“Julius Korda is as cold as steel, as ascetic as a monk, and the only god he worships is the almighty dollar.”MELTING ICE
Harlequin Romance (Special Subscription Series) #55
MILD SPOILERS 😉
Reviewed by Introvert Reader
Melting Ice by Rosalie Ash is a hard little book to find in its original form. It was released by Mills & Boon in 1989 but only published as a special edition for Harlequin Romance subscribers. The book was #55 of that line.
The author has rewritten and “updated” Melting Ice as part of a trilogy, so the modern e-book version vastly differs from the original print copy.
This review refers only to the Mill & Boon/ Special Harlequin Romance edition of Melting Ice.
The Characters and Plot
Victoria Francis is an airy-fairy young woman living in the English countryside. The story begins as she’s walking on her hands outside and meets the hero while she’s upside-down. It’s a good metaphor for demonstrating Victoria and Julius’s opposite perspectives about life.
Julius Korda is a cold and calculating icicle. He is an avaricious businessman who wears power suits and ties. Julius works in the fast-paced world of… antiques.
(Wait a minute, that can’t be right. Let me double-check that. Nope, that’s correct.)
Julius Korda is a big deal in the throat-cutting world of old-time estates and furniture sales.
(I can see why Ash decided to give this book a rewrite. The hero’s occupation bugged the hell out of me. That did not fit his described persona. Not that there’s anything wrong with buying and selling antiques. But buying and selling stocks would have made in line with how Ash wrote Julius to be.)
Despite their decade-and-a-half age gap, the innocent Victoria and the money-hungry Julius form a connection. Victoria finds herself falling for him. In a surprising turn of events, the buttoned-down Julius has a moment of weakness, and he and Victoria make love. Victoria was a virgin, and a confused Julius leaves her.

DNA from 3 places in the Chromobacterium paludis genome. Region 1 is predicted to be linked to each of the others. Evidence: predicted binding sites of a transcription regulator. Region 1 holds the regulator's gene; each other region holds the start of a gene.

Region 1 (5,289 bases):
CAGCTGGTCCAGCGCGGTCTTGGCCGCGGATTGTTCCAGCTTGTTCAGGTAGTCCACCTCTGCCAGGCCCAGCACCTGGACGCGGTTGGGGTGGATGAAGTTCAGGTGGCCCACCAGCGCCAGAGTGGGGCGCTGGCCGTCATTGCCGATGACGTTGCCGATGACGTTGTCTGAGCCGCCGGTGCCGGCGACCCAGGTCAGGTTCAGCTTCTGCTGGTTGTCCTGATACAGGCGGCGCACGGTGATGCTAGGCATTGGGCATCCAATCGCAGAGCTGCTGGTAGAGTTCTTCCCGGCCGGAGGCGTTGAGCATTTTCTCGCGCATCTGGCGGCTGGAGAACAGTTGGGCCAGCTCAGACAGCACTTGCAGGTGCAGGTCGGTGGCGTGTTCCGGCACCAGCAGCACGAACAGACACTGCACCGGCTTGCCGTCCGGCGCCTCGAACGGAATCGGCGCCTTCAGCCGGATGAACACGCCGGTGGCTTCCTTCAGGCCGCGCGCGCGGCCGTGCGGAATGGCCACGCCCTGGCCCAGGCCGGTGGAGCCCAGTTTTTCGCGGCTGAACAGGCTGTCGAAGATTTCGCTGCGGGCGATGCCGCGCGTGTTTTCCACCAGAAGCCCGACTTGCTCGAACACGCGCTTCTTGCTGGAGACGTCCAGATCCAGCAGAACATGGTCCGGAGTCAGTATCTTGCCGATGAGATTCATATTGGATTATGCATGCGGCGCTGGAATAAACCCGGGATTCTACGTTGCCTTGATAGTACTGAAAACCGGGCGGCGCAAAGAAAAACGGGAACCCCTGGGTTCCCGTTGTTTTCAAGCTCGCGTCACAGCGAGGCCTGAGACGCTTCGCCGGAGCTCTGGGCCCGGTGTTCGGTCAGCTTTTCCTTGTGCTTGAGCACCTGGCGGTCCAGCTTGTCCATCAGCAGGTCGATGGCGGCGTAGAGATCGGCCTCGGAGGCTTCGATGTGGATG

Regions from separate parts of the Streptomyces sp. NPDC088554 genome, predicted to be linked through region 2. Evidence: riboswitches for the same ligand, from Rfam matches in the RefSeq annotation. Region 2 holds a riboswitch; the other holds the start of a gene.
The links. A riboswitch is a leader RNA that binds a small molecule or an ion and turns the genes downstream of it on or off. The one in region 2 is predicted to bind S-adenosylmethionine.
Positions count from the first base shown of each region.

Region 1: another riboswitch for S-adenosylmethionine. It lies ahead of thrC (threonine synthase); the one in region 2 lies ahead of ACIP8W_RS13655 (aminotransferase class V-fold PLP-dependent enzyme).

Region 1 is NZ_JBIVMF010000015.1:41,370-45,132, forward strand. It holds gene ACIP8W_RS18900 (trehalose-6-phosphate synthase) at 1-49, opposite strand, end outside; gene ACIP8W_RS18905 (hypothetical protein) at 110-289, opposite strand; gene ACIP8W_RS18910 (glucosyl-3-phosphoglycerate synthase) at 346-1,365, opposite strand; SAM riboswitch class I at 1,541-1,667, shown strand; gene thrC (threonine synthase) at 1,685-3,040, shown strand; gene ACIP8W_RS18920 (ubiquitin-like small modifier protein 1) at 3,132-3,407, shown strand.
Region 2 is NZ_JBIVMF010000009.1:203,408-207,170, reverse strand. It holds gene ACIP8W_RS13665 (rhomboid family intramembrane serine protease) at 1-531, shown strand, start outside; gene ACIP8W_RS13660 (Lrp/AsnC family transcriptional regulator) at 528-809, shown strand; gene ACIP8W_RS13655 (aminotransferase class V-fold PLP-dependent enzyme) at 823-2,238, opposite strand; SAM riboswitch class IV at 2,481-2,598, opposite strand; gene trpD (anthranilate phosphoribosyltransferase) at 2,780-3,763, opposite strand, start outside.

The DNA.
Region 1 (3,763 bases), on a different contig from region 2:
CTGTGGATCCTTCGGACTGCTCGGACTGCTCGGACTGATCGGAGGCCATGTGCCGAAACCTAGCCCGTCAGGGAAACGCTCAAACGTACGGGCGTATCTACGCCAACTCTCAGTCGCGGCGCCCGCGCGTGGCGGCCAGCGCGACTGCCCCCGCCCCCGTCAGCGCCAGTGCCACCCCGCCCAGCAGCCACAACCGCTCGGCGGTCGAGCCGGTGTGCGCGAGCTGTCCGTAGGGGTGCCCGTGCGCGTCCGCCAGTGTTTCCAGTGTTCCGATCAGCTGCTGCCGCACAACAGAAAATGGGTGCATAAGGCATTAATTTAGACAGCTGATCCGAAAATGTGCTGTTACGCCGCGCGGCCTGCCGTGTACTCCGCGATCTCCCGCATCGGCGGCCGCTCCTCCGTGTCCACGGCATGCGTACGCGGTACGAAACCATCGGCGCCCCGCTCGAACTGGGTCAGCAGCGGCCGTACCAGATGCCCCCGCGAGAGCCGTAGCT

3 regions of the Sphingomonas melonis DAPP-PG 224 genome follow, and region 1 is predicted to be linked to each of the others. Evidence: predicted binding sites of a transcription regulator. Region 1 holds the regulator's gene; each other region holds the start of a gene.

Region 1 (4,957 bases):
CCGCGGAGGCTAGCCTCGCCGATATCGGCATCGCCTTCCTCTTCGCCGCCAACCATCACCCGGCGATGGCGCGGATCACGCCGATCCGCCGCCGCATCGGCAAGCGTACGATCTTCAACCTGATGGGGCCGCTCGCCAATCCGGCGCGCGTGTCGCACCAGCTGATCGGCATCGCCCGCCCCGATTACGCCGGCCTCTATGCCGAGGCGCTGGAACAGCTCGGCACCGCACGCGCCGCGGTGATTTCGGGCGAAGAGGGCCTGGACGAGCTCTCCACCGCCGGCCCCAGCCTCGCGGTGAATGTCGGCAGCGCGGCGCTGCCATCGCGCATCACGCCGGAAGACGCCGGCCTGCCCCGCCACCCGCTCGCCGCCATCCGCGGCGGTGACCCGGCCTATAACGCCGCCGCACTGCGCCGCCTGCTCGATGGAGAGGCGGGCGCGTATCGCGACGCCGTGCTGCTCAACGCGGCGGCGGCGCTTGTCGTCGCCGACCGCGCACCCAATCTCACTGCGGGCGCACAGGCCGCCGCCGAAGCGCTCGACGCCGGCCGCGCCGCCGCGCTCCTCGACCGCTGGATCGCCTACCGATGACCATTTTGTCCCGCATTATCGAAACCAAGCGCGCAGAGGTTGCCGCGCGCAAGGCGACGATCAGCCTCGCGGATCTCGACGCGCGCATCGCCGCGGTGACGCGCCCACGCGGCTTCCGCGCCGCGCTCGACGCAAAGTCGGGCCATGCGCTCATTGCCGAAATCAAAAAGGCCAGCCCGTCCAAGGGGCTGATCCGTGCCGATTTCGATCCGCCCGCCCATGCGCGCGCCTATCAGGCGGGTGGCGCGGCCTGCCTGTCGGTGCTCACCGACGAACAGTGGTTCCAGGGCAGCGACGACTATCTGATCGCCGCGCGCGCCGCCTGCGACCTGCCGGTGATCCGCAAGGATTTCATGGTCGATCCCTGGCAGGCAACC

Years pass. When they meet next, it will be under different circumstances. And Victoria will have a surprise in store for Julius.
(Sigh) Yes, this is a secret baby plot. Yada, yada, yada, you get the deal. Julius and Victoria reconnect and form a new relationship. Passion reignites. Julius learns that there are things in life more precious than gold–or 19th-century golden candelabras.
Final Analysis of Melting Ice
I liked the idea of this book more than the execution. Generally, plots with uptight heroes paired with free-spirited heroines are a joy to experience. There were good elements here. However, they were wasted.
I shouldn’t be so shallow, but I couldn’t mesh Julius’ career with the identity the author had created for him. Antique dealing is a step above being a beautician in terms of macho jobs for a hero (See my review of Easy Lovin‘. I wasn’t overly fond of that hero’s profession as a hairdresser.)
The secret baby surprise came out of left field. Victoria was too young and childish; it didn’t seem right for her to become a single mother abandoned by her one-night stand. And where the heck was Julius for all that time? Polishing his silverware?
Melting Ice started out quite charming. However, I couldn’t get over a few issues, making this an average reading experience. Maybe the updated version is better, but I’m not curious enough to check it out. I’d give this 2.95 stars.